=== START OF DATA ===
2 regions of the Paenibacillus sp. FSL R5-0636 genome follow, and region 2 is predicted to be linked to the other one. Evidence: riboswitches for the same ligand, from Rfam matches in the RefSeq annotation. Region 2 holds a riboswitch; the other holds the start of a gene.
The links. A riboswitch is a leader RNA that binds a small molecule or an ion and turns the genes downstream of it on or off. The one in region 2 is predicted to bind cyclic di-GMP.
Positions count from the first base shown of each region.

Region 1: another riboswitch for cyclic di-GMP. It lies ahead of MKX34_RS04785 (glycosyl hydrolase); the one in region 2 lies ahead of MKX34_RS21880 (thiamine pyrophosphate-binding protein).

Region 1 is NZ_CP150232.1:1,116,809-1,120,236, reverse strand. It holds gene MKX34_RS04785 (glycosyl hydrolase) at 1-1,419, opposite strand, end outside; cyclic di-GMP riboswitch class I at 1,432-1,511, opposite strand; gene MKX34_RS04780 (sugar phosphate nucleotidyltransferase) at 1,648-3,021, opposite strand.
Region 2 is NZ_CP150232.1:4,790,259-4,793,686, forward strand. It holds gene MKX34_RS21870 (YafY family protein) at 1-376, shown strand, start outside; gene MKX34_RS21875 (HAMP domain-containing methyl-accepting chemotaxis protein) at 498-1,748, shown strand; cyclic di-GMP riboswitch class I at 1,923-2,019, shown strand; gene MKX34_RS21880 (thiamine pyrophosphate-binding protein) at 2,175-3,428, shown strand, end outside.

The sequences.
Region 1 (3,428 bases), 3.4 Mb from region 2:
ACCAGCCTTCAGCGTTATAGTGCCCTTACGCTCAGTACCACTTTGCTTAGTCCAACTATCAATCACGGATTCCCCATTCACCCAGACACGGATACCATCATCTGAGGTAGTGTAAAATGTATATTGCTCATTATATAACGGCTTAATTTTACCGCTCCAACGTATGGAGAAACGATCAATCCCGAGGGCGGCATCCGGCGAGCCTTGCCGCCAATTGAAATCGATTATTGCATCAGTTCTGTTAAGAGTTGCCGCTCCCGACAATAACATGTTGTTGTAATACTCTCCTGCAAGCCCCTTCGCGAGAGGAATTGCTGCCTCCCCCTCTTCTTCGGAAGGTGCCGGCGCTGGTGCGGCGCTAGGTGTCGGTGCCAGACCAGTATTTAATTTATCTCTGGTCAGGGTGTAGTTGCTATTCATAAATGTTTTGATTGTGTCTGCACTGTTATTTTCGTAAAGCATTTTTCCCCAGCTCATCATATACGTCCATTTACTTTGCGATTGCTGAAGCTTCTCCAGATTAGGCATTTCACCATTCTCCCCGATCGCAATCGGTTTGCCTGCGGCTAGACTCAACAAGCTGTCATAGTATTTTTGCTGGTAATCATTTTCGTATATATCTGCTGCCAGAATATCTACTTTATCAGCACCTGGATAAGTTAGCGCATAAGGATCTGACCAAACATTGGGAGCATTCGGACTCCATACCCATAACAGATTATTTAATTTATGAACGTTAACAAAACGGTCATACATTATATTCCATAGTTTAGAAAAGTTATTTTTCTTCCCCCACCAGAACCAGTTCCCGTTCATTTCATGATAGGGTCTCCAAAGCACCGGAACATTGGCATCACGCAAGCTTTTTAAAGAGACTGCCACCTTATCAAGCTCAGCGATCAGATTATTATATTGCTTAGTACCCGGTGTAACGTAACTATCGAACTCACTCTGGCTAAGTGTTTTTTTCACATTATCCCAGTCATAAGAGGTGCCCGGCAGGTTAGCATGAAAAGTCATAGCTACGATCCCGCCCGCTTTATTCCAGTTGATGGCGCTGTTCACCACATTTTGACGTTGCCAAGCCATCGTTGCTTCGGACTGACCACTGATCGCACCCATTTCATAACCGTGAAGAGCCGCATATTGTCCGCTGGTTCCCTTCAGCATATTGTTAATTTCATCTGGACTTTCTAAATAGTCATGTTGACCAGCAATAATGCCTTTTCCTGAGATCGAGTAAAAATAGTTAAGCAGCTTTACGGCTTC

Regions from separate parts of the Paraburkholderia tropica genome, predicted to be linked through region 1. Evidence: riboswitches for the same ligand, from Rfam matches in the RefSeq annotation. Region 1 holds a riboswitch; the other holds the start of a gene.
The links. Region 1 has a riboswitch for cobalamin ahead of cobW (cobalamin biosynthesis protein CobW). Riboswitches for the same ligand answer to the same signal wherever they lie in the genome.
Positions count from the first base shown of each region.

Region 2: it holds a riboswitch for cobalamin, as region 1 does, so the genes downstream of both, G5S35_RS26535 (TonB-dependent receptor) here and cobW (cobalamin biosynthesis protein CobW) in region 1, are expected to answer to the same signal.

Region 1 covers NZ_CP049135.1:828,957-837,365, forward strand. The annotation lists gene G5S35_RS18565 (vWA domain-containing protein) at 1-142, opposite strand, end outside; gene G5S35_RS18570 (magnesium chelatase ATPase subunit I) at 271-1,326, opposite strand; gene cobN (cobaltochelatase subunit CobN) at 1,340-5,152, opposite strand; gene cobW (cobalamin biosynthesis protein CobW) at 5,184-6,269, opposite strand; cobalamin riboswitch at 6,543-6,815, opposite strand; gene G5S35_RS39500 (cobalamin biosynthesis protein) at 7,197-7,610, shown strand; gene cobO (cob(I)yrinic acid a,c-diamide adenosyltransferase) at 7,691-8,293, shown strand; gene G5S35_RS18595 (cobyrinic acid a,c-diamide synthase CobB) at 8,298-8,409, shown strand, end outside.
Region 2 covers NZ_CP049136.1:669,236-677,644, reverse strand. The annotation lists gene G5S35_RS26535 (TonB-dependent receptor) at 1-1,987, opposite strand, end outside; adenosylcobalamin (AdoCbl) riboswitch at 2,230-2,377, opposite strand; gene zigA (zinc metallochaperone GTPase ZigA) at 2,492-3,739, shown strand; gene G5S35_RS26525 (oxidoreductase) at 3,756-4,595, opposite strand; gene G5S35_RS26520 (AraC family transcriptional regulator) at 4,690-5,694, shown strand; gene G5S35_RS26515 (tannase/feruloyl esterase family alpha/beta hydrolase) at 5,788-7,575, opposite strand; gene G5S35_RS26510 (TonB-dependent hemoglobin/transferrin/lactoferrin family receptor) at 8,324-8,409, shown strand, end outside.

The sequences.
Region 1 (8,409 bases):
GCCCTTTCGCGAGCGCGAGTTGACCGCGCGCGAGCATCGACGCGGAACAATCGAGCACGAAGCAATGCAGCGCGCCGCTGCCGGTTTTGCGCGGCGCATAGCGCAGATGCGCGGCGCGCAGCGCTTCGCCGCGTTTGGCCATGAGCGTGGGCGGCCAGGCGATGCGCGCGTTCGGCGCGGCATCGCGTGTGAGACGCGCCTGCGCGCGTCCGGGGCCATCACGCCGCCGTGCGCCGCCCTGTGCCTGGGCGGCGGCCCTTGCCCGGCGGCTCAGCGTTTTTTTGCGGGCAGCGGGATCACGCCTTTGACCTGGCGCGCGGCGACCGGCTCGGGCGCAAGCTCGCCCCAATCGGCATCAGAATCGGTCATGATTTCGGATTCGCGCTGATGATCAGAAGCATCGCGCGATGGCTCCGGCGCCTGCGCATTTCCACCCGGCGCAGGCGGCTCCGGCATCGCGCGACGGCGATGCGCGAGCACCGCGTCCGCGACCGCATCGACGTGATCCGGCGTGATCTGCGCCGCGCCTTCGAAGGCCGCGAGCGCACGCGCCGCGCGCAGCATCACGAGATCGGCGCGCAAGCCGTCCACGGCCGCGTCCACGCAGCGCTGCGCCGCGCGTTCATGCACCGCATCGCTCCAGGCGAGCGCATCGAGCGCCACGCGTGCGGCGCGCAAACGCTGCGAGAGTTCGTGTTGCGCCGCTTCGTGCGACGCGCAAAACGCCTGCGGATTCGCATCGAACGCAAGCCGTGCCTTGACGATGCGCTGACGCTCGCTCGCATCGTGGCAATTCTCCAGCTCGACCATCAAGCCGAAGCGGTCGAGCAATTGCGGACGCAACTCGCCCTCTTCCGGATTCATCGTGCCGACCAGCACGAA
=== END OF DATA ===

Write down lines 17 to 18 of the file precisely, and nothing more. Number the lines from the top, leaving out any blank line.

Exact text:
Region 1 (8,409 bases):
GCCCTTTCGCGAGCGCGAGTTGACCGCGCGCGAGCATCGACGCGGAACAATCGAGCACGAAGCAATGCAGCGCGCCGCTGCCGGTTTTGCGCGGCGCATAGCGCAGATGCGCGGCGCGCAGCGCTTCGCCGCGTTTGGCCATGAGCGTGGGCGGCCAGGCGATGCGCGCGTTCGGCGCGGCATCGCGTGTGAGACGCGCCTGCGCGCGTCCGGGGCCATCACGCCGCCGTGCGCCGCCCTGTGCCTGGGCGGCGGCCCTTGCCCGGCGGCTCAGCGTTTTTTTGCGGGCAGCGGGATCACGCCTTTGACCTGGCGCGCGGCGACCGGCTCGGGCGCAAGCTCGCCCCAATCGGCATCAGAATCGGTCATGATTTCGGATTCGCGCTGATGATCAGAAGCATCGCGCGATGGCTCCGGCGCCTGCGCATTTCCACCCGGCGCAGGCGGCTCCGGCATCGCGCGACGGCGATGCGCGAGCACCGCGTCCGCGACCGCATCGACGTGATCCGGCGTGATCTGCGCCGCGCCTTCGAAGGCCGCGAGCGCACGCGCCGCGCGCAGCATCACGAGATCGGCGCGCAAGCCGTCCACGGCCGCGTCCACGCAGCGCTGCGCCGCGCGTTCATGCACCGCATCGCTCCAGGCGAGCGCATCGAGCGCCACGCGTGCGGCGCGCAAACGCTGCGAGAGTTCGTGTTGCGCCGCTTCGTGCGACGCGCAAAACGCCTGCGGATTCGCATCGAACGCAAGCCGTGCCTTGACGATGCGCTGACGCTCGCTCGCATCGTGGCAATTCTCCAGCTCGACCATCAAGCCGAAGCGGTCGAGCAATTGCGGACGCAACTCGCCCTCTTCCGGATTCATCGTGCCGACCAGCACGAA